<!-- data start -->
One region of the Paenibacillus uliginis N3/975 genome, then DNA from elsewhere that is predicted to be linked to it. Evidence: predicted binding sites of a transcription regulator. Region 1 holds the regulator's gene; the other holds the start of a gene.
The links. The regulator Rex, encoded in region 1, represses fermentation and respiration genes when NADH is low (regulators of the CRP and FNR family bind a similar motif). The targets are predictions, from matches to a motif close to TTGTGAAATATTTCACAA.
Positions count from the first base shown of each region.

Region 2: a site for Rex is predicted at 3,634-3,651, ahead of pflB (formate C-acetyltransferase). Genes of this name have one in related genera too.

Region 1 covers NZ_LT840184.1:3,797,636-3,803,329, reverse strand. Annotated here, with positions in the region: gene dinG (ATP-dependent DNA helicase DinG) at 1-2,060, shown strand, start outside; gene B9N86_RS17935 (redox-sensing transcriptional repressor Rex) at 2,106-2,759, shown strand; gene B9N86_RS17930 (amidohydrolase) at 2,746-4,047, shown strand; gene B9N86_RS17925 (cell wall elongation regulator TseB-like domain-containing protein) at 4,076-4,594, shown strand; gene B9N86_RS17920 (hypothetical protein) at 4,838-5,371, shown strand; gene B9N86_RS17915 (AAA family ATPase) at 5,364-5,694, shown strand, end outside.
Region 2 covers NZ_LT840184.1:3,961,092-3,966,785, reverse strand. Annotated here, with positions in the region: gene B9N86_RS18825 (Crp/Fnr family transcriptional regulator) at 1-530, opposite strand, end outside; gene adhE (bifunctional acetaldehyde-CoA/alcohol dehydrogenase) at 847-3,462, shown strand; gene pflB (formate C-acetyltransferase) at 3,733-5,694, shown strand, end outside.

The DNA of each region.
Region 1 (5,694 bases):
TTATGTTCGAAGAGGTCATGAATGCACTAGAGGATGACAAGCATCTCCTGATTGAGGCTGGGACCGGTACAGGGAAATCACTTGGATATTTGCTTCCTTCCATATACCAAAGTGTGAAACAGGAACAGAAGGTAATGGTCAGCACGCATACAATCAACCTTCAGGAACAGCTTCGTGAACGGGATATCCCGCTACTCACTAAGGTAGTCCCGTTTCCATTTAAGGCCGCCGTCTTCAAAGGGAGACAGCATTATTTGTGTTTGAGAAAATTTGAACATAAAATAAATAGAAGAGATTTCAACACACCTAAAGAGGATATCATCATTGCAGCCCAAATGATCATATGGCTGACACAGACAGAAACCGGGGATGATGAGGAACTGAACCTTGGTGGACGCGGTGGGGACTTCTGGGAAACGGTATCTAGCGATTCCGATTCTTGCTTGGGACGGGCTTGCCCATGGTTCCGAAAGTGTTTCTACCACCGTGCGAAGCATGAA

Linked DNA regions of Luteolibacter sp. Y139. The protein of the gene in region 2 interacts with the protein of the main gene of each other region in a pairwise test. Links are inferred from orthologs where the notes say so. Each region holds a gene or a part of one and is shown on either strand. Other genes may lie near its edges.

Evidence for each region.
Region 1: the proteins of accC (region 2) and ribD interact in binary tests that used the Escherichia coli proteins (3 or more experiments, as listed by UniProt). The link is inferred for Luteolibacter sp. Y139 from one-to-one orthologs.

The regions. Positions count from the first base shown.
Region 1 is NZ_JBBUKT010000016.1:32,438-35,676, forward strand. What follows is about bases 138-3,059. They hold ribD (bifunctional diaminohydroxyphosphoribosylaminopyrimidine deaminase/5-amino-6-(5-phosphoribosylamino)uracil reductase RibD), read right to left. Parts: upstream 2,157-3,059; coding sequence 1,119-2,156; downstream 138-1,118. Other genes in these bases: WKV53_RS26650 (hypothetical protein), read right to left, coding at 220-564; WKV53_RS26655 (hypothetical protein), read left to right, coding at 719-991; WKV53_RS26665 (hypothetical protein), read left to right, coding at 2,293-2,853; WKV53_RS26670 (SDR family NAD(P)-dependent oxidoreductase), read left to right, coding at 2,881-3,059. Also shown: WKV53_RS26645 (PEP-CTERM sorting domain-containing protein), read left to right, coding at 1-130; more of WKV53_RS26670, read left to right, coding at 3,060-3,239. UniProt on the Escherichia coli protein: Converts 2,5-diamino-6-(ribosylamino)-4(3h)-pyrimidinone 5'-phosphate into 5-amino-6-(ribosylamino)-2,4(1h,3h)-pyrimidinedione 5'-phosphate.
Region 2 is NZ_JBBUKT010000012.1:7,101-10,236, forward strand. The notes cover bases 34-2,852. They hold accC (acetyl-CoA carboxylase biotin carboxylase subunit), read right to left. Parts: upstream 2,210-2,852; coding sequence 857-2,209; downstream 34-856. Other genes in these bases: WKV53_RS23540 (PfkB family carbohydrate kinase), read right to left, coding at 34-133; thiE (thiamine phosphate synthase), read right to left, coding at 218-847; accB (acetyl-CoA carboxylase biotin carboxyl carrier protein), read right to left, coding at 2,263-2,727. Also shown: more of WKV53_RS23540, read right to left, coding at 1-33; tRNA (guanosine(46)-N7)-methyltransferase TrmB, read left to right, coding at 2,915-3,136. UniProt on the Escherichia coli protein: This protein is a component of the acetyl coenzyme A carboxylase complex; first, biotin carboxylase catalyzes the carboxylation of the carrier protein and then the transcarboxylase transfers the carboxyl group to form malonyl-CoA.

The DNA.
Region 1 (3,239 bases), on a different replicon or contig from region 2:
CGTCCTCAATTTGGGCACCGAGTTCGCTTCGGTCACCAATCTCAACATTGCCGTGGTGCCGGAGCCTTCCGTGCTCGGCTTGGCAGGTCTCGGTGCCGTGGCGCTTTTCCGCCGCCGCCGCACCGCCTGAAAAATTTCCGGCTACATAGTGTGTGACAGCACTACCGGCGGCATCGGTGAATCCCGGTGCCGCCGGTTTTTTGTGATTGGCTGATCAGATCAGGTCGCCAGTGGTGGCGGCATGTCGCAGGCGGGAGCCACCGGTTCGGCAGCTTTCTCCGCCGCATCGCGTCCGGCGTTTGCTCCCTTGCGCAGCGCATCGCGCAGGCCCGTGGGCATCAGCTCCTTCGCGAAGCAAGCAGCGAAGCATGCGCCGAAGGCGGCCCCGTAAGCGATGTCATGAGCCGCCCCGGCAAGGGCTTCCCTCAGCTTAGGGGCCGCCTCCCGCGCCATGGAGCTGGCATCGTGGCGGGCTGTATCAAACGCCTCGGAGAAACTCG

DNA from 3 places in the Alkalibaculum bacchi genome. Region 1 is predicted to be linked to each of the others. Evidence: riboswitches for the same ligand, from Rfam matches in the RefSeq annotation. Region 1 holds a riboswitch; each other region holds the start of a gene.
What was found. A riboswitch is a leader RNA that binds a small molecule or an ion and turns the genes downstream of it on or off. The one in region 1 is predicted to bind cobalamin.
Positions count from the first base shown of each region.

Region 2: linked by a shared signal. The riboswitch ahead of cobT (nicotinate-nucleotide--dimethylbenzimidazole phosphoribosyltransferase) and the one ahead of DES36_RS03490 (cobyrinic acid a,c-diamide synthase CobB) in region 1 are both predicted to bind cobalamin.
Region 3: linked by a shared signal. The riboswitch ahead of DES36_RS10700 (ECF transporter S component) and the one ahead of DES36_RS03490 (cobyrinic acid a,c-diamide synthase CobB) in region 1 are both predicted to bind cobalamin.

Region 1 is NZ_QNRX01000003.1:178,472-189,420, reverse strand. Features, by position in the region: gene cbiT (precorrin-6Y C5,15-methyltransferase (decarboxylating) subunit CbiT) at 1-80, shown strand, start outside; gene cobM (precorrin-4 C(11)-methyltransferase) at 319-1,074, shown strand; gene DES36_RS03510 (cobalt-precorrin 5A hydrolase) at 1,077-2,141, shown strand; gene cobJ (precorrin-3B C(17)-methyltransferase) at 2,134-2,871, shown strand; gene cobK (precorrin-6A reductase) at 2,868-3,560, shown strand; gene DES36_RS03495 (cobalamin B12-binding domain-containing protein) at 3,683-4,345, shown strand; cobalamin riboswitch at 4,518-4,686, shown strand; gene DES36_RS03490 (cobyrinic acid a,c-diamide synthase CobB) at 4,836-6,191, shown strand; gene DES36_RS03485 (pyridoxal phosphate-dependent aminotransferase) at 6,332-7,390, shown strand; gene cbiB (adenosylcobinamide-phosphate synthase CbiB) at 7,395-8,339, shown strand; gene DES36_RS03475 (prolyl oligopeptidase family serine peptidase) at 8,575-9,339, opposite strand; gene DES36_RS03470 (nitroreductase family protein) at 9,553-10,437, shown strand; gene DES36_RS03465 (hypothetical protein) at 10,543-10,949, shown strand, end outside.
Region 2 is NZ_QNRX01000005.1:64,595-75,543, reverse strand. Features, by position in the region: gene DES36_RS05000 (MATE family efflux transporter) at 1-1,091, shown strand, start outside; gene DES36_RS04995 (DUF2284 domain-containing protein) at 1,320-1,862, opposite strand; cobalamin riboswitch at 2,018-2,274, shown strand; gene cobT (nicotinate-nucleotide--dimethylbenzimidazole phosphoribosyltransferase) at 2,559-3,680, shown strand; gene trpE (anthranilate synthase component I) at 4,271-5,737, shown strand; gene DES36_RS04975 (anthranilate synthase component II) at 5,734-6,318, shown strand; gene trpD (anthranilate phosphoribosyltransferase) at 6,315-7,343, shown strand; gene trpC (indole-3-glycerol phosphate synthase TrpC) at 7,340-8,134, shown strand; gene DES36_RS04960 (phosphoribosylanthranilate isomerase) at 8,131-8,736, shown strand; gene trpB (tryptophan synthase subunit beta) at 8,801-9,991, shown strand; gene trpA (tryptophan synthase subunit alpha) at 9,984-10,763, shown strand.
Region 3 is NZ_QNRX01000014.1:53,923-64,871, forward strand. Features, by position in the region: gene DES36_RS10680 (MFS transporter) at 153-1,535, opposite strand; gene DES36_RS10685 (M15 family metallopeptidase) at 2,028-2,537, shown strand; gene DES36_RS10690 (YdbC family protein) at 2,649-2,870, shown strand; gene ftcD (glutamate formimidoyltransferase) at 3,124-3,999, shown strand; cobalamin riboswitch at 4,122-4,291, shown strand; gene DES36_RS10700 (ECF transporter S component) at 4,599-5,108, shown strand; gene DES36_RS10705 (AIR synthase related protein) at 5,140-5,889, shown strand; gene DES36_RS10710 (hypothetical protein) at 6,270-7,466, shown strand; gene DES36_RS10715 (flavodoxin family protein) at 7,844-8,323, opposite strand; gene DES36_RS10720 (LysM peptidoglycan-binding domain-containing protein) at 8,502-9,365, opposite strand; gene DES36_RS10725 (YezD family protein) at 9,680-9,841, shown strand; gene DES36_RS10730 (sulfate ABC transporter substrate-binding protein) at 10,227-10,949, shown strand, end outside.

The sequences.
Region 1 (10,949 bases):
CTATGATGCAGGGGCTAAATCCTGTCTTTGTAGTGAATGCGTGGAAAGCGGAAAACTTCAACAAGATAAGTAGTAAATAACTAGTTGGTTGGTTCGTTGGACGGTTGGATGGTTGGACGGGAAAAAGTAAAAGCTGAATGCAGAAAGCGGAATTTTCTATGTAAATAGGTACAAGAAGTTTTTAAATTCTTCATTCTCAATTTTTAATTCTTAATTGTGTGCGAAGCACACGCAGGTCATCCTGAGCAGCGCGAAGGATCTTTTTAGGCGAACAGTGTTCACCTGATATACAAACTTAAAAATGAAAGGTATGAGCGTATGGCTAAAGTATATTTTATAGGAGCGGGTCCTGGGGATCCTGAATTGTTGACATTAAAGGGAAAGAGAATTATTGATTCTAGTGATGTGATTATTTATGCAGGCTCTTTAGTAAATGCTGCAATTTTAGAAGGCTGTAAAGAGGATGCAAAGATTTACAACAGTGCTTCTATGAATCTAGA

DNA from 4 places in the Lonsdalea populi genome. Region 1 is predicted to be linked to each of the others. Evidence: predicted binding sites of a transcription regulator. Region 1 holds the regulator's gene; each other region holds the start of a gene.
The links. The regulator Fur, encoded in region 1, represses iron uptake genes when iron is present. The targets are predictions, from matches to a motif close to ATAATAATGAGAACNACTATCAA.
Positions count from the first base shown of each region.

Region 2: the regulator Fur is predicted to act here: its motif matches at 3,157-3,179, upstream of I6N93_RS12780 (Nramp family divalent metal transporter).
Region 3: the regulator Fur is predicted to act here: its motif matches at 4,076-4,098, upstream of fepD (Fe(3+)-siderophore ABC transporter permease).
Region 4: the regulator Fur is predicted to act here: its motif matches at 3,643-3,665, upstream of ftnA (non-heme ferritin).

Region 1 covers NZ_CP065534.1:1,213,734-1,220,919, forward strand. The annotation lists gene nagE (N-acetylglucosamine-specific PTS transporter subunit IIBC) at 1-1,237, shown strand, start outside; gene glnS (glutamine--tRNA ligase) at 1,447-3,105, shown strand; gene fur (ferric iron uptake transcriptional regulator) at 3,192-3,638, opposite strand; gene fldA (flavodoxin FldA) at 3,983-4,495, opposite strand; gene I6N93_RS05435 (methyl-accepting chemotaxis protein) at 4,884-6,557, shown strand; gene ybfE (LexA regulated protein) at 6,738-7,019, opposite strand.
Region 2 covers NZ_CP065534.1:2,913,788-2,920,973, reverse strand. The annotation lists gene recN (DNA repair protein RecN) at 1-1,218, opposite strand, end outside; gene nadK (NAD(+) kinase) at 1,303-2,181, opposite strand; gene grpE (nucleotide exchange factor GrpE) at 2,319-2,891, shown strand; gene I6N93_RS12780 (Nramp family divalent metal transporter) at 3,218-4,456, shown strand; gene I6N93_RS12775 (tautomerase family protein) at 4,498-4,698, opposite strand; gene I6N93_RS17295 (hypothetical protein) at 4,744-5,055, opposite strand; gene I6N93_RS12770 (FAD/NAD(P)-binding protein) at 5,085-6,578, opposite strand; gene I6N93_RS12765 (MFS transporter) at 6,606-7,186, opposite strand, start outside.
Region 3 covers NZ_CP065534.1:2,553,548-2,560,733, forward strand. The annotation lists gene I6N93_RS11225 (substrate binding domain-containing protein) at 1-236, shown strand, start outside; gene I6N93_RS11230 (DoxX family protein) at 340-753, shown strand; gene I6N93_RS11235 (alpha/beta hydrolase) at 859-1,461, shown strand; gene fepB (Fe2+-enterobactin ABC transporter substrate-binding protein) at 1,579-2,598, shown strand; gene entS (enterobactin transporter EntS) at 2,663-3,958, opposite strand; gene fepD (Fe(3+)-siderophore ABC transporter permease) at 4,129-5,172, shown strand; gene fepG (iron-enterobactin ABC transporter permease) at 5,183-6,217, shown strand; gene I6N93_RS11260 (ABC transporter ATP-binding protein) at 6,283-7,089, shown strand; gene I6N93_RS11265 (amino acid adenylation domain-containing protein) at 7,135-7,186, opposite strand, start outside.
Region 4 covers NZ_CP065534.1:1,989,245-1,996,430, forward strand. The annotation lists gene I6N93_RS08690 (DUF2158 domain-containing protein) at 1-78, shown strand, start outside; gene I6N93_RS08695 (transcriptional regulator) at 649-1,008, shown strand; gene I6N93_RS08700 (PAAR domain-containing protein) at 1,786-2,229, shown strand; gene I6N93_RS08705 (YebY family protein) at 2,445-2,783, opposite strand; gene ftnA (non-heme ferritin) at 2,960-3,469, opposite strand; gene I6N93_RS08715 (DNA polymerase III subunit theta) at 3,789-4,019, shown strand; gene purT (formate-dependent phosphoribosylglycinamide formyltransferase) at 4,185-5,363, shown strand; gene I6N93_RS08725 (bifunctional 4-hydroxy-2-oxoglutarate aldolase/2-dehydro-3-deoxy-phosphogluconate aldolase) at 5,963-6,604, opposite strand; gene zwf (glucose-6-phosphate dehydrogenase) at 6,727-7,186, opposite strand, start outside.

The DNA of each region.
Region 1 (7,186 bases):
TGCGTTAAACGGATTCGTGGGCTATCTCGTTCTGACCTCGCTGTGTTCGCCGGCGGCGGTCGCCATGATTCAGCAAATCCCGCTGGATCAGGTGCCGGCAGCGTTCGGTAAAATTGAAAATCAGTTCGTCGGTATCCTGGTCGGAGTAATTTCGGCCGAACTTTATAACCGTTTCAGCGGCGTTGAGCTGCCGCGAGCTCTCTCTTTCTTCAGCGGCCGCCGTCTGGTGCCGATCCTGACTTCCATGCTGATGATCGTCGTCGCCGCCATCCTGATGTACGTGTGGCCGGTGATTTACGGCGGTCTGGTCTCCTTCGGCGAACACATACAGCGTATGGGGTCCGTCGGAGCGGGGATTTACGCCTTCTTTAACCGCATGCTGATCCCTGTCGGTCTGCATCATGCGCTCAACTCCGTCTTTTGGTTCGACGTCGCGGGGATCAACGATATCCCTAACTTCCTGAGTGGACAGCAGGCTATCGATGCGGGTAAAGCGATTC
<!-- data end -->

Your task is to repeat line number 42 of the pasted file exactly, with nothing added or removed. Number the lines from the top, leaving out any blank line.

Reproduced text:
TGCGTTAAACGGATTCGTGGGCTATCTCGTTCTGACCTCGCTGTGTTCGCCGGCGGCGGTCGCCATGATTCAGCAAATCCCGCTGGATCAGGTGCCGGCAGCGTTCGGTAAAATTGAAAATCAGTTCGTCGGTATCCTGGTCGGAGTAATTTCGGCCGAACTTTATAACCGTTTCAGCGGCGTTGAGCTGCCGCGAGCTCTCTCTTTCTTCAGCGGCCGCCGTCTGGTGCCGATCCTGACTTCCATGCTGATGATCGTCGTCGCCGCCATCCTGATGTACGTGTGGCCGGTGATTTACGGCGGTCTGGTCTCCTTCGGCGAACACATACAGCGTATGGGGTCCGTCGGAGCGGGGATTTACGCCTTCTTTAACCGCATGCTGATCCCTGTCGGTCTGCATCATGCGCTCAACTCCGTCTTTTGGTTCGACGTCGCGGGGATCAACGATATCCCTAACTTCCTGAGTGGACAGCAGGCTATCGATGCGGGTAAAGCGATTC